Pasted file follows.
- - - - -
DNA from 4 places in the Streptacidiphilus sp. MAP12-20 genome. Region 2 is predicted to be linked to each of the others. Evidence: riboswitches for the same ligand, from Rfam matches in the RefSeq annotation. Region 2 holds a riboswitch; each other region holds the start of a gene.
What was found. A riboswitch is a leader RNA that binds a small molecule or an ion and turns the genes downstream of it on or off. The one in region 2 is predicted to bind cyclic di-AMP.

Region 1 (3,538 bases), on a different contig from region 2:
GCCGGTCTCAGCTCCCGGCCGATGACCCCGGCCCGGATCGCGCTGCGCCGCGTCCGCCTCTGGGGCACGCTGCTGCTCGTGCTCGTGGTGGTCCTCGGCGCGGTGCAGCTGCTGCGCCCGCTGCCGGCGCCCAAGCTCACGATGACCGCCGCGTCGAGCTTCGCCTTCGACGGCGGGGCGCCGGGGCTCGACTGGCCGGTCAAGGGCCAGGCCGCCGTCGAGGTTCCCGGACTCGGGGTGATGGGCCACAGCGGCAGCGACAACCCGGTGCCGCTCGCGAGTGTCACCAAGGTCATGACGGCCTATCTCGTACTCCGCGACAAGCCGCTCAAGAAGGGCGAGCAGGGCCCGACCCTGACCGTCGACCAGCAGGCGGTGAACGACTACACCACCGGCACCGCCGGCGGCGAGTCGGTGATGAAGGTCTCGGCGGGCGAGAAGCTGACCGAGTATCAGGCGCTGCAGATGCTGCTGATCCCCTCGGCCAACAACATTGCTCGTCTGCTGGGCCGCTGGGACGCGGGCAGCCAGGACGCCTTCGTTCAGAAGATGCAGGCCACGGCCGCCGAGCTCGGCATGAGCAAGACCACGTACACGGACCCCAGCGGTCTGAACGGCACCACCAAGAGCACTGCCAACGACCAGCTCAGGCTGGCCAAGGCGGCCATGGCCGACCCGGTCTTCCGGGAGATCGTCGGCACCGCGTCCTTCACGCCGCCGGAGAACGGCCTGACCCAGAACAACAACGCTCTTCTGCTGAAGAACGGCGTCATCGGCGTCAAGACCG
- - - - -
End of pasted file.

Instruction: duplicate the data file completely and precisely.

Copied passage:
DNA from 4 places in the Streptacidiphilus sp. MAP12-20 genome. Region 2 is predicted to be linked to each of the others. Evidence: riboswitches for the same ligand, from Rfam matches in the RefSeq annotation. Region 2 holds a riboswitch; each other region holds the start of a gene.
What was found. A riboswitch is a leader RNA that binds a small molecule or an ion and turns the genes downstream of it on or off. The one in region 2 is predicted to bind cyclic di-AMP.

Region 1 (3,538 bases), on a different contig from region 2:
GCCGGTCTCAGCTCCCGGCCGATGACCCCGGCCCGGATCGCGCTGCGCCGCGTCCGCCTCTGGGGCACGCTGCTGCTCGTGCTCGTGGTGGTCCTCGGCGCGGTGCAGCTGCTGCGCCCGCTGCCGGCGCCCAAGCTCACGATGACCGCCGCGTCGAGCTTCGCCTTCGACGGCGGGGCGCCGGGGCTCGACTGGCCGGTCAAGGGCCAGGCCGCCGTCGAGGTTCCCGGACTCGGGGTGATGGGCCACAGCGGCAGCGACAACCCGGTGCCGCTCGCGAGTGTCACCAAGGTCATGACGGCCTATCTCGTACTCCGCGACAAGCCGCTCAAGAAGGGCGAGCAGGGCCCGACCCTGACCGTCGACCAGCAGGCGGTGAACGACTACACCACCGGCACCGCCGGCGGCGAGTCGGTGATGAAGGTCTCGGCGGGCGAGAAGCTGACCGAGTATCAGGCGCTGCAGATGCTGCTGATCCCCTCGGCCAACAACATTGCTCGTCTGCTGGGCCGCTGGGACGCGGGCAGCCAGGACGCCTTCGTTCAGAAGATGCAGGCCACGGCCGCCGAGCTCGGCATGAGCAAGACCACGTACACGGACCCCAGCGGTCTGAACGGCACCACCAAGAGCACTGCCAACGACCAGCTCAGGCTGGCCAAGGCGGCCATGGCCGACCCGGTCTTCCGGGAGATCGTCGGCACCGCGTCCTTCACGCCGCCGGAGAACGGCCTGACCCAGAACAACAACGCTCTTCTGCTGAAGAACGGCGTCATCGGCGTCAAGACCG